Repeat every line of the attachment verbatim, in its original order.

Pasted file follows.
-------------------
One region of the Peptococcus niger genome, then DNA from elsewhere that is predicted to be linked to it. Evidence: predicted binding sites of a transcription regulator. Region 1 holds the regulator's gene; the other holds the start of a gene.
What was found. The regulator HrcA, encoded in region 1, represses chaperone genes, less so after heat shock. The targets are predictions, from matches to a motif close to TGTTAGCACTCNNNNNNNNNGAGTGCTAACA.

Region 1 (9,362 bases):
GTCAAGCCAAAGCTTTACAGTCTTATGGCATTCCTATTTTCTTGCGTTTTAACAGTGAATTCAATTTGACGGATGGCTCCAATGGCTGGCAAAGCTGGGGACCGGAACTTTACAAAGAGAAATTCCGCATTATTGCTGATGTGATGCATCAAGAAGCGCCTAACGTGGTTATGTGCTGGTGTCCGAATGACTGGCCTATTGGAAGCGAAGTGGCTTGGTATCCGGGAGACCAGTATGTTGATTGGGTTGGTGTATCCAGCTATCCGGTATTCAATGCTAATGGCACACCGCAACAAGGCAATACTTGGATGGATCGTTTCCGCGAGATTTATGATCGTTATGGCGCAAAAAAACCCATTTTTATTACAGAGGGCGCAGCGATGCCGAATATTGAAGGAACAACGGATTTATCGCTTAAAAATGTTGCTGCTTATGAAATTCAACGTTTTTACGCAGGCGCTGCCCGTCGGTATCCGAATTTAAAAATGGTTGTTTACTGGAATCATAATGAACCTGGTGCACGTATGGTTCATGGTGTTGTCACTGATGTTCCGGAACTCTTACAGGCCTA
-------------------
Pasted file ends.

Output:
One region of the Peptococcus niger genome, then DNA from elsewhere that is predicted to be linked to it. Evidence: predicted binding sites of a transcription regulator. Region 1 holds the regulator's gene; the other holds the start of a gene.
What was found. The regulator HrcA, encoded in region 1, represses chaperone genes, less so after heat shock. The targets are predictions, from matches to a motif close to TGTTAGCACTCNNNNNNNNNGAGTGCTAACA.

Region 1 (9,362 bases):
GTCAAGCCAAAGCTTTACAGTCTTATGGCATTCCTATTTTCTTGCGTTTTAACAGTGAATTCAATTTGACGGATGGCTCCAATGGCTGGCAAAGCTGGGGACCGGAACTTTACAAAGAGAAATTCCGCATTATTGCTGATGTGATGCATCAAGAAGCGCCTAACGTGGTTATGTGCTGGTGTCCGAATGACTGGCCTATTGGAAGCGAAGTGGCTTGGTATCCGGGAGACCAGTATGTTGATTGGGTTGGTGTATCCAGCTATCCGGTATTCAATGCTAATGGCACACCGCAACAAGGCAATACTTGGATGGATCGTTTCCGCGAGATTTATGATCGTTATGGCGCAAAAAAACCCATTTTTATTACAGAGGGCGCAGCGATGCCGAATATTGAAGGAACAACGGATTTATCGCTTAAAAATGTTGCTGCTTATGAAATTCAACGTTTTTACGCAGGCGCTGCCCGTCGGTATCCGAATTTAAAAATGGTTGTTTACTGGAATCATAATGAACCTGGTGCACGTATGGTTCATGGTGTTGTCACTGATGTTCCGGAACTCTTACAGGCCTA